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MS&E 226 In-Class Midterm Examination “Small” Data October 20, 2015 PROBLEM 1. In this problem we will investigate some of the properties of weighted least squares . If you haven’t already done so, you should review the notes for Discussion Section 3. Suppose we are given n observations ( Y i , X i ) , together with positive weights w i , i = 1 , . . . , n . In weighted least squares, we find the coefficients ˆ γ that minimize the following objective function: n X i =1 w i ( Y i - ˆ γ 0 - ˆ γ 1 X i 1 - · · · - ˆ γ p X ip ) 2 . (1) We refer to the resulting coefficients ˆ γ as the weighted least squares (WLS) solution; we refer to w = ( w 1 , . . . , w n ) as the vector of weights . Weighted least squares allows us to force the fit to be closer at observations with higher weight. (a) (5 points) The first part of this question shows there is “no free lunch”: this closer fit at highly weighted observations comes at the expense of poorer fit at observations with lower weight. Suppose that in a simple linear regression setting (i.e., only one covariate), ˆ r i = Y i - ˆ β 0 - ˆ β 1 X i are the residuals resulting from the ordinary least squares solution, while ˜ r i = Y i - ˆ γ 0 - ˆ γ 1 X i are the residuals from the weighted least squares solution. Is it possible to have | ˜ r i | < | ˆ r i | for all i ? (b) (5 points) This part shows how the weights allow us to tailor the fit of our linear model. Run the following R code: X = 1:10 Y = Xˆ2 This is a set of 10 observations, where X = (1 , 2 , . . . , 10) , and Y i = X 2 i for each i . To run weighted least squares in R, we use lm with the weights option specifying the vector of weights. Run the following two pieces of code: w1 = c(1,1,0,0,0,0,0,0,0,0) lm(Y ˜ 1 + X, weights = w1) w2 = c(0,0,0,0,0,0,0,0,1,1) lm(Y ˜ 1 + X, weights = w2) Examine the coefficients, and explain the result. 1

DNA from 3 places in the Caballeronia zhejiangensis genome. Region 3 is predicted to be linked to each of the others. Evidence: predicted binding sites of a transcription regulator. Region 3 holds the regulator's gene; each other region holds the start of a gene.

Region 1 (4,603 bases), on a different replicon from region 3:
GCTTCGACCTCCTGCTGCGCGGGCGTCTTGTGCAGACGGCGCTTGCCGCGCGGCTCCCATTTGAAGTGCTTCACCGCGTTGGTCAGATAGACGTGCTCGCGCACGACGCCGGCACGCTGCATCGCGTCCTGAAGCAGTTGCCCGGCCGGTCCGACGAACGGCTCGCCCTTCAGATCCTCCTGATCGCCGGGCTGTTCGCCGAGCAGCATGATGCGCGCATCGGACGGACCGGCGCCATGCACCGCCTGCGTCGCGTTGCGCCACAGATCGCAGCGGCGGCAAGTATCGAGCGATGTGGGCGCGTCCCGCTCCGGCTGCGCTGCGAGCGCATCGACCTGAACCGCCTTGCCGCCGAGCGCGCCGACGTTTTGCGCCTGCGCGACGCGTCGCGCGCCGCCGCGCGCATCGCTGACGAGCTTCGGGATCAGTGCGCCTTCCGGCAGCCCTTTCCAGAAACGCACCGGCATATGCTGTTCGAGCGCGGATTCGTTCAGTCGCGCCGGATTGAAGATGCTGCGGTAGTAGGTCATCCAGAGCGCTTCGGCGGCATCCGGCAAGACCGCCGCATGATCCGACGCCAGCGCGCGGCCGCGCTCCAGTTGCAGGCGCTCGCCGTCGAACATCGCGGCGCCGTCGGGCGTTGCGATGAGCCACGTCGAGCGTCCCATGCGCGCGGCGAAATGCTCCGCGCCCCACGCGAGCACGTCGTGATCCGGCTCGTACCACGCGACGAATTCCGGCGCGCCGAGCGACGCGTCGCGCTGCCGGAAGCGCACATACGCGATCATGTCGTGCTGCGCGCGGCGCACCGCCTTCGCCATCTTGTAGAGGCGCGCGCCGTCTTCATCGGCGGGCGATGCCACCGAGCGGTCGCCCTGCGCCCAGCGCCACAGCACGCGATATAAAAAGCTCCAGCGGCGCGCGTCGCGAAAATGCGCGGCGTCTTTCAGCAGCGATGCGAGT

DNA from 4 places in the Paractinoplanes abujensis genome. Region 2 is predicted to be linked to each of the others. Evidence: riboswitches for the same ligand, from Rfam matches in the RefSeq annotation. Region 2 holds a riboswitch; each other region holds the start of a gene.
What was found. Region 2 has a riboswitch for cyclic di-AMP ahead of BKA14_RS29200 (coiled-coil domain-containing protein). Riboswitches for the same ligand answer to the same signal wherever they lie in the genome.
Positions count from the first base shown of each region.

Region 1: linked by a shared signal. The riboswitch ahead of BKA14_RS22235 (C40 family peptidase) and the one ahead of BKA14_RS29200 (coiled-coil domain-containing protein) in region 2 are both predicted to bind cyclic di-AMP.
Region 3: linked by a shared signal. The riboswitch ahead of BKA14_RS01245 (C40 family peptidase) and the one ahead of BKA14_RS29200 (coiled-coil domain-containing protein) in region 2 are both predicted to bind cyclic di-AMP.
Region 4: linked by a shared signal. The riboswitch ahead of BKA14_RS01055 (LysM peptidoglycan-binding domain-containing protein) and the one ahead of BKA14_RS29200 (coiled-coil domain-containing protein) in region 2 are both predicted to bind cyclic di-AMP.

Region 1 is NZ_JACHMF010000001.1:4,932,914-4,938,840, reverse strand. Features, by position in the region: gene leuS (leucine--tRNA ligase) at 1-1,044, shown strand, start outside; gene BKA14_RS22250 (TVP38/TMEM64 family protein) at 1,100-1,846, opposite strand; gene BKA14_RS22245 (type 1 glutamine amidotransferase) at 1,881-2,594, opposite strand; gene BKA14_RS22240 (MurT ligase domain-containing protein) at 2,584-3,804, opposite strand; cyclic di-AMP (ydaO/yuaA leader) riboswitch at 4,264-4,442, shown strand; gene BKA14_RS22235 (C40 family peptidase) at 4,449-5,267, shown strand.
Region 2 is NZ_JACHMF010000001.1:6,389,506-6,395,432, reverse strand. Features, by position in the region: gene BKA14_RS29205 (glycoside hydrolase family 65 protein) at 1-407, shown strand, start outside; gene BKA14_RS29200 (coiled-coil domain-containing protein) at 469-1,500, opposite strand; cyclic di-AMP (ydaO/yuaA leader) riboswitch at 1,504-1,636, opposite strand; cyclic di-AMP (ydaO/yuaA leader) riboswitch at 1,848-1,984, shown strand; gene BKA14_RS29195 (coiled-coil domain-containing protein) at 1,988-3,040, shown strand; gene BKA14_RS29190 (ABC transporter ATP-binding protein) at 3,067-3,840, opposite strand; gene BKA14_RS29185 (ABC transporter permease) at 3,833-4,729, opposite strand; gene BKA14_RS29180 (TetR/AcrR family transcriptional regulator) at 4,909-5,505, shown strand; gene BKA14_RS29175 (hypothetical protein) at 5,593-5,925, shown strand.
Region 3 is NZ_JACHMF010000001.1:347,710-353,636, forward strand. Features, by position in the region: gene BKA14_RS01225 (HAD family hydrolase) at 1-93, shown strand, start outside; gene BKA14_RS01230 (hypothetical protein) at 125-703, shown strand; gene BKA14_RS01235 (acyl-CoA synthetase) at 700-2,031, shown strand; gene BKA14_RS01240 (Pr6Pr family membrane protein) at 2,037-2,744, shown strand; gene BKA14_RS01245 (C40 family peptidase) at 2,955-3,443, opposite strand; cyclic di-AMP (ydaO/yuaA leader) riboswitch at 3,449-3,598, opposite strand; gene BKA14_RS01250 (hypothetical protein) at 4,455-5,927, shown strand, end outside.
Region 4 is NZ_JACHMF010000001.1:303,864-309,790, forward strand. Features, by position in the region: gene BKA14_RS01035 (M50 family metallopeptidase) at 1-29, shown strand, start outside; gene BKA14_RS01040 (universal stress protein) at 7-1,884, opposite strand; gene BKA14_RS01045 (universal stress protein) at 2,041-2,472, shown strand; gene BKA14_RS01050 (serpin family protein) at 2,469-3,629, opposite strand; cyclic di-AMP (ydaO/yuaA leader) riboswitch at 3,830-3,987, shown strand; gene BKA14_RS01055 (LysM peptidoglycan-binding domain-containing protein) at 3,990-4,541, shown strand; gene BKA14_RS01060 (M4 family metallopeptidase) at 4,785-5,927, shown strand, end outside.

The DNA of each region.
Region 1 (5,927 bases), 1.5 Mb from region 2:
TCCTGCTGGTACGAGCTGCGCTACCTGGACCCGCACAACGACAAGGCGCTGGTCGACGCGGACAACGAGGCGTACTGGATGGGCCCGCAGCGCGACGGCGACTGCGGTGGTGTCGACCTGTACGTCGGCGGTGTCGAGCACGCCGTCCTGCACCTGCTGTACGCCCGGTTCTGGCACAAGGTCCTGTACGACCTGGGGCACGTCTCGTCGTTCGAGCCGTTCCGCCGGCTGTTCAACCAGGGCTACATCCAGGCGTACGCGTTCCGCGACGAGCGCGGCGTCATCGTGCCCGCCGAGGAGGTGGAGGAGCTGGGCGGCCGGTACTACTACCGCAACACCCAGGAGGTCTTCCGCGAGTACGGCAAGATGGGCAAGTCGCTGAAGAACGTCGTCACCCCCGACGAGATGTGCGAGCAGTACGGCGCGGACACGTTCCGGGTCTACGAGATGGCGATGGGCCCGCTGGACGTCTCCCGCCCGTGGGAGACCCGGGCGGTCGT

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(c) (5 points) Assume there is no intercept, i.e., the WLS solution is obtained by minimizing: n X i =1 w i ( Y i - ˆ γ 1 X i 1 - · · · - ˆ γ p X ip ) 2 . (2) We show how the solution to WLS may be obtained via OLS. For each i , define ˜ Y i = w i Y i , and define ˜ X ij = w i X ij . Now let ˜ β be the vector of coefficients obtained by applying ordinary least squares to the data ˜ X , ˜ Y . Explain why ˜ β = ˆ γ . Use this fact to show that: ˆ γ = ( X > WX ) - 1 X > WY , where W = diag( w 1 , . . . , w n ) . Hint : Recall that the OLS solution is given by ( ˜ X > ˜ X ) - 1 ˜ X > ˜ Y . In the remainder of the problem, we investigate one situation where weighted least squares can be useful. To simplify things we focus on a simple linear regression setting. We will generate data using the following R code: X = rpois(1000,20) sd_err = 2 * Xˆ2 Y = 3 * X + rnorm(1000, 0, sd_err) Do this once and plot the results of Y against X , so that you can see what is happening. The key feature of this data generation process (population model) is that the variance of the error term scales with the value of X i . Note that this is different than the typical population model we considered in lecture, where the error variance was constant regardless of the value of X i .
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